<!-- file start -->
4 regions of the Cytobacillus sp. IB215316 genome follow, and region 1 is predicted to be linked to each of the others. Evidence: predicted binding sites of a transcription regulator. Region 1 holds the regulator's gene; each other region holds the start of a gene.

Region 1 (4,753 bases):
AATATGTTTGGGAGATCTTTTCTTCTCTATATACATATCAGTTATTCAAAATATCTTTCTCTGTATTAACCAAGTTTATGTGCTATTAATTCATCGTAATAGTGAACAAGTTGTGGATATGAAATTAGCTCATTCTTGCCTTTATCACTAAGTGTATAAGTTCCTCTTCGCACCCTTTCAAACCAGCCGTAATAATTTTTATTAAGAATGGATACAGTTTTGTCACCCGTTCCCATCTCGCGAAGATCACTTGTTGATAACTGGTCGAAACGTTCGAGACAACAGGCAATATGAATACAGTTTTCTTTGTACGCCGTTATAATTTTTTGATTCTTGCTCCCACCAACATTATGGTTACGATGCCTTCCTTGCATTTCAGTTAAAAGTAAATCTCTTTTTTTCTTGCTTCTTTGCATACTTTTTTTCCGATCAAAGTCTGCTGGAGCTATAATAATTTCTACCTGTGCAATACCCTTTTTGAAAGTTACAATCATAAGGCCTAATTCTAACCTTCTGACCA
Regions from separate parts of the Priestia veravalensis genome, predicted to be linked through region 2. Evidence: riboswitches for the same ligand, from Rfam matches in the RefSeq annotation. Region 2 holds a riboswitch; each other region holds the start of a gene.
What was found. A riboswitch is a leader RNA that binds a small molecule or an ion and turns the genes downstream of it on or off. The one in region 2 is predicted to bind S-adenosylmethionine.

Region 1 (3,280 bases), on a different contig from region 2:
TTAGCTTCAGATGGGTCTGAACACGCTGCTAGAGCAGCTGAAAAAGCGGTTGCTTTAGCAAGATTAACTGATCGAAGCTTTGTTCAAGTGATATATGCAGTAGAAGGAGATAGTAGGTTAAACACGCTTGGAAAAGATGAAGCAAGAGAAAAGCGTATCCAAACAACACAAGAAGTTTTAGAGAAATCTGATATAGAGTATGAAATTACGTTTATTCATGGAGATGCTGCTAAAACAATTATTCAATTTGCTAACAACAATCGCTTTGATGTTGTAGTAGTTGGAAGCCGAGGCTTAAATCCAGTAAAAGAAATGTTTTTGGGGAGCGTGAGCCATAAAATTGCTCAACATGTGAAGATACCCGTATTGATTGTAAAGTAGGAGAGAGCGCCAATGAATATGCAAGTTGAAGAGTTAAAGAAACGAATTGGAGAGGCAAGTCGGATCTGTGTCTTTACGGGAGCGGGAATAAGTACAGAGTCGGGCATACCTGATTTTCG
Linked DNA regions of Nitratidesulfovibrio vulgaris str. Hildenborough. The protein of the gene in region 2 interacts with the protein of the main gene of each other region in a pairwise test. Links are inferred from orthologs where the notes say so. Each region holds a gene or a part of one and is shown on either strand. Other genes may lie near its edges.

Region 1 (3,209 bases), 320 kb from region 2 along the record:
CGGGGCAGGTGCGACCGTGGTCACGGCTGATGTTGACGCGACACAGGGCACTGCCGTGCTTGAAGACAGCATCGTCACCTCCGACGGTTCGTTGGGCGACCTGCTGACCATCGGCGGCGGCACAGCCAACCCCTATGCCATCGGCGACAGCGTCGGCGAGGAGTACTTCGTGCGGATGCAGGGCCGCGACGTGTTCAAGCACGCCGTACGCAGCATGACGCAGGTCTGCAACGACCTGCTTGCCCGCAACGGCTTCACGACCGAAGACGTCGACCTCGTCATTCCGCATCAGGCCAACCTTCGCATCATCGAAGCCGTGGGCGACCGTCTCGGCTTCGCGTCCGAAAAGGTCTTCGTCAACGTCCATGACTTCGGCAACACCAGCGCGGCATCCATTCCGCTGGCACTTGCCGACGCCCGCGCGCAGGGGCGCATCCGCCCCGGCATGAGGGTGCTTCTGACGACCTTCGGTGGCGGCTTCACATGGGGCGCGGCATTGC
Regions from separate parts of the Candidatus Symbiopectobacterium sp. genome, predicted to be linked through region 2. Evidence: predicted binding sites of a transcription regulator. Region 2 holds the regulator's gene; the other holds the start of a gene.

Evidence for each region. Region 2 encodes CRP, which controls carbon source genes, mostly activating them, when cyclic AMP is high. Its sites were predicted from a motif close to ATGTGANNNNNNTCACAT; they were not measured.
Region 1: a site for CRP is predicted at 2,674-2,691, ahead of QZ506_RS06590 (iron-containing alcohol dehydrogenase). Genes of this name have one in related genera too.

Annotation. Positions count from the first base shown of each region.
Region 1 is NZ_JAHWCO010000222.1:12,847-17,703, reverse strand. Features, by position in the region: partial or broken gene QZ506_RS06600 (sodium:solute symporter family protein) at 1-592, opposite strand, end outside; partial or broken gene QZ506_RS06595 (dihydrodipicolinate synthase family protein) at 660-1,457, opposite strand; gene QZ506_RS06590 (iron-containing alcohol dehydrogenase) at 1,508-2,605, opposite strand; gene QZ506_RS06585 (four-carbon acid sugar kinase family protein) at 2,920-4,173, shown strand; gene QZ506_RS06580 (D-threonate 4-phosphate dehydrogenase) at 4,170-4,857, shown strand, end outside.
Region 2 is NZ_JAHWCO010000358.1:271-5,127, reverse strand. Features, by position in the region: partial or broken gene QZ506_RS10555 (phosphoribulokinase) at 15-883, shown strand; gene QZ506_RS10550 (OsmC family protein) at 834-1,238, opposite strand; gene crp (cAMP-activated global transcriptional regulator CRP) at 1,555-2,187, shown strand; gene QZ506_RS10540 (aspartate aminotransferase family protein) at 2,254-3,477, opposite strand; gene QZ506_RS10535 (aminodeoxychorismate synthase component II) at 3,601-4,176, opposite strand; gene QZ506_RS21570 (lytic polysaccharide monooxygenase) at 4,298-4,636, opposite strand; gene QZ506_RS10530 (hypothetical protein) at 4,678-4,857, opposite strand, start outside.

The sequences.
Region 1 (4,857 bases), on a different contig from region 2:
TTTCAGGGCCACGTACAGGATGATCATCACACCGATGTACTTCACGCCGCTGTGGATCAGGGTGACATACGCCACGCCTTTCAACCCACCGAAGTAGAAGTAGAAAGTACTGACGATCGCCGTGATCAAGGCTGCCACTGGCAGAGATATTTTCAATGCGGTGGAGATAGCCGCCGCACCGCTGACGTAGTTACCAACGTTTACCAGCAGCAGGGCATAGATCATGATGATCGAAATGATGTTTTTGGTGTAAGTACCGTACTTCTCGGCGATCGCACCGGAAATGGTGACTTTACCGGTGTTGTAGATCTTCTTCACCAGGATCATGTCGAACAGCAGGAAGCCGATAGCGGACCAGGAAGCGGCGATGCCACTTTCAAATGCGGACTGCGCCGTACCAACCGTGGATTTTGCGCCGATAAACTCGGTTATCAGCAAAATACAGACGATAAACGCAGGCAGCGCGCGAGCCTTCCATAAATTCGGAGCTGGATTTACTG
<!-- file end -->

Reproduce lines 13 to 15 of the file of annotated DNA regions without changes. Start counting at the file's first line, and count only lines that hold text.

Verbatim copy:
Region 1: a site for CRP is predicted at 2,674-2,691, ahead of QZ506_RS06590 (iron-containing alcohol dehydrogenase). Genes of this name have one in related genera too.

Annotation. Positions count from the first base shown of each region.
Region 1 is NZ_JAHWCO010000222.1:12,847-17,703, reverse strand. Features, by position in the region: partial or broken gene QZ506_RS06600 (sodium:solute symporter family protein) at 1-592, opposite strand, end outside; partial or broken gene QZ506_RS06595 (dihydrodipicolinate synthase family protein) at 660-1,457, opposite strand; gene QZ506_RS06590 (iron-containing alcohol dehydrogenase) at 1,508-2,605, opposite strand; gene QZ506_RS06585 (four-carbon acid sugar kinase family protein) at 2,920-4,173, shown strand; gene QZ506_RS06580 (D-threonate 4-phosphate dehydrogenase) at 4,170-4,857, shown strand, end outside.